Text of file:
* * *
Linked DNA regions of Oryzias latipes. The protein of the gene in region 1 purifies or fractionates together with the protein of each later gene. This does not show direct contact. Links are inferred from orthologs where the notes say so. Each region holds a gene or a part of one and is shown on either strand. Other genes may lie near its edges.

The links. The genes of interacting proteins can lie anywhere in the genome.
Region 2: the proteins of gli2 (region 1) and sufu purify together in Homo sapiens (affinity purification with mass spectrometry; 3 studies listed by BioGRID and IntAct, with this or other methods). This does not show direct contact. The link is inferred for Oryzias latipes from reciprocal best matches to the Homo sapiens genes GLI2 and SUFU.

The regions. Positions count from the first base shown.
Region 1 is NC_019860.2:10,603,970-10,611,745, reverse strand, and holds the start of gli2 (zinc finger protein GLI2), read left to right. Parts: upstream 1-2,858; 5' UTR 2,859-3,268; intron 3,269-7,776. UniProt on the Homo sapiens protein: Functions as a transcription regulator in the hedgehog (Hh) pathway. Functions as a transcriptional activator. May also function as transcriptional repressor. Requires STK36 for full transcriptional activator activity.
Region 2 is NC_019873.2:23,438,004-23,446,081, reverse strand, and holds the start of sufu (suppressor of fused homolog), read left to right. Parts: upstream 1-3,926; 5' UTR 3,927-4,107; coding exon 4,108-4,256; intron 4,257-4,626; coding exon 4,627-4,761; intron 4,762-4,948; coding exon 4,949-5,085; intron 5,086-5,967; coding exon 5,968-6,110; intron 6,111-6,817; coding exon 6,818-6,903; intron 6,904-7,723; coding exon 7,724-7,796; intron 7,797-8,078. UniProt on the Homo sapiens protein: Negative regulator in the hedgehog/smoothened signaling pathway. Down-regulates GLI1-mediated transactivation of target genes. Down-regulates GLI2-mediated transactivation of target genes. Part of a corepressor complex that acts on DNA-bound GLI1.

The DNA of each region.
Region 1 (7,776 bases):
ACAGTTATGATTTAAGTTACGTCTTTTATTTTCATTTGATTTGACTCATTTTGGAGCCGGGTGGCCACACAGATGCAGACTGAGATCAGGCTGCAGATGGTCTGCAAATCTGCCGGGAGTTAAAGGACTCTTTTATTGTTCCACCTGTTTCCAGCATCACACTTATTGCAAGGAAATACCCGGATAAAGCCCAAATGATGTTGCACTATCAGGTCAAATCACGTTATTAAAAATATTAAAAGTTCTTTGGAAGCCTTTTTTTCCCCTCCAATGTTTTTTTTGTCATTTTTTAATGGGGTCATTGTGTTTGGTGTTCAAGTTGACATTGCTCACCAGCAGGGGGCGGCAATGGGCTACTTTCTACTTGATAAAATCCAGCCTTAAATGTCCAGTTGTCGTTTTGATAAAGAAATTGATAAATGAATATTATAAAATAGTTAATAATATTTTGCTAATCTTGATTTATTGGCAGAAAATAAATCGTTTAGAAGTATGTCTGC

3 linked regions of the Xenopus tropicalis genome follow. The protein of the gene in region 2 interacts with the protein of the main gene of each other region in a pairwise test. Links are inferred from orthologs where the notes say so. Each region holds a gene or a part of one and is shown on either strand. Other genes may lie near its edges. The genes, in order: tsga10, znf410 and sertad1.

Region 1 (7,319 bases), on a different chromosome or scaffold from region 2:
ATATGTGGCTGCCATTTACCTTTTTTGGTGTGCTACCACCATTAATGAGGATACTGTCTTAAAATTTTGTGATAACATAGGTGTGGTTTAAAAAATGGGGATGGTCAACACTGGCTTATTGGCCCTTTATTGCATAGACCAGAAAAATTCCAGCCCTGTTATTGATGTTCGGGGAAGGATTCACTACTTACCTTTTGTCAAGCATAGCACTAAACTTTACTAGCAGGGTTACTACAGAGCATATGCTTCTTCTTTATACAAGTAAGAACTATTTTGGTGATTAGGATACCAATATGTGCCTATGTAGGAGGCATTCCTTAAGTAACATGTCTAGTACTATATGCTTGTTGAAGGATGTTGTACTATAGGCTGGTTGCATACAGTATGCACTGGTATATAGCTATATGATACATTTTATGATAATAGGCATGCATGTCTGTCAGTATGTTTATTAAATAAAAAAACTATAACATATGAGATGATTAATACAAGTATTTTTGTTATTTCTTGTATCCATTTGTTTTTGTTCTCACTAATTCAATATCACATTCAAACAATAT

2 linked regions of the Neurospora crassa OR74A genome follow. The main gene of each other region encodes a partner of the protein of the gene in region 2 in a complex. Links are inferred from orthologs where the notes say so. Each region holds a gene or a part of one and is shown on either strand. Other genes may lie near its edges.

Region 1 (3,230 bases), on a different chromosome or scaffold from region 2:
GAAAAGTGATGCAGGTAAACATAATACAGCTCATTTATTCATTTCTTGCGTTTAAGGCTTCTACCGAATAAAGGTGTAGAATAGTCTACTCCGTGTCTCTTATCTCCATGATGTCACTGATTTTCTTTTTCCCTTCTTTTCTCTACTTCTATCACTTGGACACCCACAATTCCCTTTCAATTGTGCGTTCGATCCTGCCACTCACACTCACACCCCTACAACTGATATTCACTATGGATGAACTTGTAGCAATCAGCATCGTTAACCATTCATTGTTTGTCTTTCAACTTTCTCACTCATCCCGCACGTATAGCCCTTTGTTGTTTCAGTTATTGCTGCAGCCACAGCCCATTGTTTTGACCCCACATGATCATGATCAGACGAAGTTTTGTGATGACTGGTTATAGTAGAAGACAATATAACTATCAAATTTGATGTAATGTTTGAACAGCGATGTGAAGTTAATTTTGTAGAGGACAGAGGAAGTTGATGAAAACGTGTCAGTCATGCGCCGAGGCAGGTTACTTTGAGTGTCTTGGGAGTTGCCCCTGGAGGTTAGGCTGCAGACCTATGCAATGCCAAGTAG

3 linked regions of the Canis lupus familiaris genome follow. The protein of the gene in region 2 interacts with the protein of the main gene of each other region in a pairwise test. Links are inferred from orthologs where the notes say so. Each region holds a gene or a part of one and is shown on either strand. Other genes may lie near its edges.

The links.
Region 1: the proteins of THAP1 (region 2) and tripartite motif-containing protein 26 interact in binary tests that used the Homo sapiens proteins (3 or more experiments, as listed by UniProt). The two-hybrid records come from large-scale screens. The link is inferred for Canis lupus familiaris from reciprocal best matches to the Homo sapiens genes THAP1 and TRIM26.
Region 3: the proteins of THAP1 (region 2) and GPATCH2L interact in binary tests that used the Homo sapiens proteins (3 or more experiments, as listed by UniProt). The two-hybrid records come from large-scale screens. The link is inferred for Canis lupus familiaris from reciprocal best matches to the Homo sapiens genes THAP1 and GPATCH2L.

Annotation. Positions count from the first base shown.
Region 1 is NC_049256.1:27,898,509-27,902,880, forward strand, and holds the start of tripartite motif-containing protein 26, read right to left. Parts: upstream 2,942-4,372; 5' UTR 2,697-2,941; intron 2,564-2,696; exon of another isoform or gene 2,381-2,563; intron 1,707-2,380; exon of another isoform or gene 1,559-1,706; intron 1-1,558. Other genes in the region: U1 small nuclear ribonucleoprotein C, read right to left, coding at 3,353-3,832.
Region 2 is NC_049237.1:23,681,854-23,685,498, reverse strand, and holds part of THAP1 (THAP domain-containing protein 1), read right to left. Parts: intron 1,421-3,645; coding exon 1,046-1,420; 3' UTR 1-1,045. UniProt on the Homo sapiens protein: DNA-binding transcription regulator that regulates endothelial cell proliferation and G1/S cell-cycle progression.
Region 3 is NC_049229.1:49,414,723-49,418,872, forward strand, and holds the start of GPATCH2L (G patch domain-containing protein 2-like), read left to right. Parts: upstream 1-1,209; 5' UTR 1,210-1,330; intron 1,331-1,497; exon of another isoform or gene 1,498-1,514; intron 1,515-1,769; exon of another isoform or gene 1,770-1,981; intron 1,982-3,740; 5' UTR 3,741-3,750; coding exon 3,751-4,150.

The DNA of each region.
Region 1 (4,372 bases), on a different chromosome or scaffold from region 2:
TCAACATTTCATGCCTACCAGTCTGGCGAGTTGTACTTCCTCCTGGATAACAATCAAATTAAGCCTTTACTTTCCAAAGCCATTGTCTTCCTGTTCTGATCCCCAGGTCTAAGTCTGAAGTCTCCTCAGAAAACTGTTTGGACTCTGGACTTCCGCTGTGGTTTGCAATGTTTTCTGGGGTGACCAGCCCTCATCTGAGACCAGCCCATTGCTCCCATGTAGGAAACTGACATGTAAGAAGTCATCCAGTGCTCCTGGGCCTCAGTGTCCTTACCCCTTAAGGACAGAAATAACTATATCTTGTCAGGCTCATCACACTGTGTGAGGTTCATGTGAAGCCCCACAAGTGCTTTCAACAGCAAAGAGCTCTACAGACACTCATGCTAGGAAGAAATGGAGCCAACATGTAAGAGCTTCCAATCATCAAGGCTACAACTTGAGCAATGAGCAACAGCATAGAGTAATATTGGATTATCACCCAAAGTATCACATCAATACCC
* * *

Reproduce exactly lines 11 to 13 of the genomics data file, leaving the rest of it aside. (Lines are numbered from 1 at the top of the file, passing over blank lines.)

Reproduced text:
Region 1 (7,319 bases), on a different chromosome or scaffold from region 2:
ATATGTGGCTGCCATTTACCTTTTTTGGTGTGCTACCACCATTAATGAGGATACTGTCTTAAAATTTTGTGATAACATAGGTGTGGTTTAAAAAATGGGGATGGTCAACACTGGCTTATTGGCCCTTTATTGCATAGACCAGAAAAATTCCAGCCCTGTTATTGATGTTCGGGGAAGGATTCACTACTTACCTTTTGTCAAGCATAGCACTAAACTTTACTAGCAGGGTTACTACAGAGCATATGCTTCTTCTTTATACAAGTAAGAACTATTTTGGTGATTAGGATACCAATATGTGCCTATGTAGGAGGCATTCCTTAAGTAACATGTCTAGTACTATATGCTTGTTGAAGGATGTTGTACTATAGGCTGGTTGCATACAGTATGCACTGGTATATAGCTATATGATACATTTTATGATAATAGGCATGCATGTCTGTCAGTATGTTTATTAAATAAAAAAACTATAACATATGAGATGATTAATACAAGTATTTTTGTTATTTCTTGTATCCATTTGTTTTTGTTCTCACTAATTCAATATCACATTCAAACAATAT

2 linked regions of the Neurospora crassa OR74A genome follow. The main gene of each other region encodes a partner of the protein of the gene in region 2 in a complex. Links are inferred from orthologs where the notes say so. Each region holds a gene or a part of one and is shown on either strand. Other genes may lie near its edges.